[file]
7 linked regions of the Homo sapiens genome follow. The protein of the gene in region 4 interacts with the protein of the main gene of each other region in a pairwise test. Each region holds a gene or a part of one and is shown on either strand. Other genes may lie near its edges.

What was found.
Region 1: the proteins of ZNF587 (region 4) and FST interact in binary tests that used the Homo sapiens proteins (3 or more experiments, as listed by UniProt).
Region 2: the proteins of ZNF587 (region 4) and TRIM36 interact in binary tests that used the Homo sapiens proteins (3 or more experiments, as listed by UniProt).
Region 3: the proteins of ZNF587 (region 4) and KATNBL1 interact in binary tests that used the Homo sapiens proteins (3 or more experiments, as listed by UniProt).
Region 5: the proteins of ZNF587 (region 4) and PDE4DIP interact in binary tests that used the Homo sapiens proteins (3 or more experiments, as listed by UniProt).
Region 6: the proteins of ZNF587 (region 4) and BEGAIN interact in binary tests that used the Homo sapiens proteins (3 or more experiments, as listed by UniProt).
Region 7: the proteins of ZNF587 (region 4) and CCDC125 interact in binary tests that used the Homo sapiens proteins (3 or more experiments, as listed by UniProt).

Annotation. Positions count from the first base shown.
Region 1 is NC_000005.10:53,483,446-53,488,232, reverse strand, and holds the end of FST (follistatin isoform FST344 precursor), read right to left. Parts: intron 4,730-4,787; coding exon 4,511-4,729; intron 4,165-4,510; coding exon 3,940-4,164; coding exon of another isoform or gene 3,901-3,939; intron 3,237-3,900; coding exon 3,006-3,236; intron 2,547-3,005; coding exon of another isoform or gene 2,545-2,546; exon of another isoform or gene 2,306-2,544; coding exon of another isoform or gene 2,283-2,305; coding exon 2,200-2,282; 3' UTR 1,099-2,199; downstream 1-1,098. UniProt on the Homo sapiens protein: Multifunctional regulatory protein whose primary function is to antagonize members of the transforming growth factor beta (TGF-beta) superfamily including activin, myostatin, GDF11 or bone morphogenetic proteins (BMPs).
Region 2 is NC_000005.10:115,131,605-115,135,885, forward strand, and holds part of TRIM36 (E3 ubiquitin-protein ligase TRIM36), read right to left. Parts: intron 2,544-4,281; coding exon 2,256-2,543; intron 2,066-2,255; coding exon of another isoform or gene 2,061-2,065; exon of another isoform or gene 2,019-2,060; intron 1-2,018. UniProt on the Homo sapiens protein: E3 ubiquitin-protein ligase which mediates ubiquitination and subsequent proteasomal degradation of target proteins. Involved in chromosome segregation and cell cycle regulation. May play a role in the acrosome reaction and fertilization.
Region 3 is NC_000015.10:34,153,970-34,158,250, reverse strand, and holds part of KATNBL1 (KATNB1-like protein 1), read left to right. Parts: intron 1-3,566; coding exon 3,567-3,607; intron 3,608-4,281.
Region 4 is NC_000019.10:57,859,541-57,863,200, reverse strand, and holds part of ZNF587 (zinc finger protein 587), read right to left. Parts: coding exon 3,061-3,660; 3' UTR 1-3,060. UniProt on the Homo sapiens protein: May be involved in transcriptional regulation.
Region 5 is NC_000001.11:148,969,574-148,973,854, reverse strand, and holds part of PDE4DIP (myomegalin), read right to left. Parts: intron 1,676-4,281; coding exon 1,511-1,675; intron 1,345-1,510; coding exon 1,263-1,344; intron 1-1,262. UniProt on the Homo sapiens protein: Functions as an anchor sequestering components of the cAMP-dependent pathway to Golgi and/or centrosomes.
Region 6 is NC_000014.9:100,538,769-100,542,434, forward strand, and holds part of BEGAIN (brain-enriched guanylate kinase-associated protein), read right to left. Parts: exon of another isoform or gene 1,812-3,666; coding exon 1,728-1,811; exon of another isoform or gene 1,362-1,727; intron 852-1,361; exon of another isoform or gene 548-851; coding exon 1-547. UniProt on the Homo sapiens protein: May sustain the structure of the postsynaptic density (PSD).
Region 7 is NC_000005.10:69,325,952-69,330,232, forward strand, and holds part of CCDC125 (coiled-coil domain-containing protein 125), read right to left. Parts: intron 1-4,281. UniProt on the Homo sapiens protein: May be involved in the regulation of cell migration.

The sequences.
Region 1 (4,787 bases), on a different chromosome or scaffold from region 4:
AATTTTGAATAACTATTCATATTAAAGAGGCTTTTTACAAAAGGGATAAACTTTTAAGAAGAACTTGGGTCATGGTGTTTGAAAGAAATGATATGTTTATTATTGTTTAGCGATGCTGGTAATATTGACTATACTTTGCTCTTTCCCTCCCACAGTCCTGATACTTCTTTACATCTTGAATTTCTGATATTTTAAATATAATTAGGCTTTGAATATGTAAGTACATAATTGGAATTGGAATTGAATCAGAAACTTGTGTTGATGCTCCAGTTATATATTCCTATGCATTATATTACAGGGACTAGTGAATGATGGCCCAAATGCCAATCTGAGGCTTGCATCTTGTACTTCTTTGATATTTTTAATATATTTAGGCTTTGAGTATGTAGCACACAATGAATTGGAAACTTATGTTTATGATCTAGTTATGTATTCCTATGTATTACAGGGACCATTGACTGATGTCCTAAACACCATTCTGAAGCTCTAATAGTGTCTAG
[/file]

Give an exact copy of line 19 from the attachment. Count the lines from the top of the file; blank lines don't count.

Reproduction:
AATTTTGAATAACTATTCATATTAAAGAGGCTTTTTACAAAAGGGATAAACTTTTAAGAAGAACTTGGGTCATGGTGTTTGAAAGAAATGATATGTTTATTATTGTTTAGCGATGCTGGTAATATTGACTATACTTTGCTCTTTCCCTCCCACAGTCCTGATACTTCTTTACATCTTGAATTTCTGATATTTTAAATATAATTAGGCTTTGAATATGTAAGTACATAATTGGAATTGGAATTGAATCAGAAACTTGTGTTGATGCTCCAGTTATATATTCCTATGCATTATATTACAGGGACTAGTGAATGATGGCCCAAATGCCAATCTGAGGCTTGCATCTTGTACTTCTTTGATATTTTTAATATATTTAGGCTTTGAGTATGTAGCACACAATGAATTGGAAACTTATGTTTATGATCTAGTTATGTATTCCTATGTATTACAGGGACCATTGACTGATGTCCTAAACACCATTCTGAAGCTCTAATAGTGTCTAG